Designed for engineers and scientists that need to simultaneously generate multiple electronic test signals, Spectrum Instrumentation's DN6.65x series of generatorNETBOX arbitrary waveform generators (AWGs) offer 24 to 48 synchronous channels in a single rack unit.
Spectrum Instrumentation has released an optional module for its latest range of 16-bit digitisers and AWGs that adds 16 synchronous digital lines to the analog data.
Spectrum Instrumentation's latest line of arbitrary waveform generators (AWGs) is based on the LXI instrumentation standard and has been created for engineers and scientists that need to simultaneously generate up to 16 precise electronic signals.
Spectrum Instrumentation has introduced two 16-bit arbitrary waveform generators (AWGs) with eight channels per card, offering opportunities for compact test systems.
The M2p.65xx series of arbitrary waveform generators (AWGs), from Spectrum Instrumentation, offer 16-bit digital-analog-converters, a fast PCIe x4 interface with up to 700 MBps streaming speed and a card length of only 168 mm to fit into nearly every PC.
The Model T3AWG3252 and Model T3AWG3352 high-definition, high-performance arbitrary waveform generators consist of two channels, 16-bit vertical resolution, 6 Vpp (optional 12 Vpp) max output voltage (50Ω), 128 Mpts/ch memory (optional 1 Gpts/ch), a maximum sampling rate of 1.2 GS/s and a sinewave frequency output of 250 MHz and 350 MHz respectively.
The Tektronix AFG31000 Arbitrary Function Generator is a waveform generation platform designed for the demanding expectations on performance and versatility throughout the whole process of product realisation.
The Acoustics Research Group at Brigham Young University is researching the use of time reversal signal processing to focus soundwaves with high amplitudes in a room.
Over 140 digitiser cards are being deployed in the machine protection systems of the Large Hadron Collider (LHC) at CERN.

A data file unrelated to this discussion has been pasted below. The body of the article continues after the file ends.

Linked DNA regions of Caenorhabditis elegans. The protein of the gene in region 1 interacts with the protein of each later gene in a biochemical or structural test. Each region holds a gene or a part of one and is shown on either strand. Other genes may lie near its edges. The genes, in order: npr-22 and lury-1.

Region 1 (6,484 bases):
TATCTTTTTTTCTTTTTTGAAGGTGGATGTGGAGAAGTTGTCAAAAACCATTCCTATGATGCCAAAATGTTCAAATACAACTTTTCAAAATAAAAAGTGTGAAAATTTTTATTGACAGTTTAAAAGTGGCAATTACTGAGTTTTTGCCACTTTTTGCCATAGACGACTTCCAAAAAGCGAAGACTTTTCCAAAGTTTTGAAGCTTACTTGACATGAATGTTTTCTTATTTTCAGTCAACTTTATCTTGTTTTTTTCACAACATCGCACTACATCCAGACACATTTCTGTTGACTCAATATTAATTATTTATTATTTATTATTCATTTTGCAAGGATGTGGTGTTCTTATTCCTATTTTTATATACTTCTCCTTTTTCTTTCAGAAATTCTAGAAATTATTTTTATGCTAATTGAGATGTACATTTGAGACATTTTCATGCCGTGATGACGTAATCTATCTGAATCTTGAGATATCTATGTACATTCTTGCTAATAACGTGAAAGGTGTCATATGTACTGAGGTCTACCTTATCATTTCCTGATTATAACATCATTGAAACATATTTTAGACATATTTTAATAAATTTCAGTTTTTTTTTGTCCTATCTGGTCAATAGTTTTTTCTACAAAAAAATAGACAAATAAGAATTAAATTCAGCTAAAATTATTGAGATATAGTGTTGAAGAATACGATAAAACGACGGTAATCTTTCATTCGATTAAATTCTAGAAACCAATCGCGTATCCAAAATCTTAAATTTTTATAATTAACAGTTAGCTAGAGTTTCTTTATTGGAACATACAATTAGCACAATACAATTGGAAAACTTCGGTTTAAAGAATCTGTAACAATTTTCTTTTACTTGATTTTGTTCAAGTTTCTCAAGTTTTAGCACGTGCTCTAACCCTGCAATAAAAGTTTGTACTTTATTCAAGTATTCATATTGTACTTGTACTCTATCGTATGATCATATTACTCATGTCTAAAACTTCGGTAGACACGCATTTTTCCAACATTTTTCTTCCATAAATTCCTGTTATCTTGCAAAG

The University of Stuttgart has chosen an arbitrary waveform generator from Spectrum Instrumentation to assist with experiments in which single atoms in a diamond are replaced by nitrogen atoms.
When the Institute for Quantum Optics and Quantum Information at the University of Innsbruck needed an arbitrary waveform generator (AWG) to generate a wide variety of signals for its research, it opted for a model from Spectrum Instrumentation.
Spectrum's DN6.66xx series of arbitrary waveform generators (AWGs) allow engineers to select from an extensive range of products specifically designed for multichannel signal generation applications.
Tektronix's AWG5200 Arbitrary Waveform Generator (AWG) offers high signal fidelity and scalability to meet demanding signal generation needs in advanced research, electronic test, and radar and electronic warfare (EW) system design and test.
NI has announced a family of PXI arbitrary waveform generators with up to two channels and 80 MHz of analog bandwidth in a single slot.
This article introduces state-of-the-art technology for acquiring AC voltage waveforms in a manner that requires no contact with metal terminals.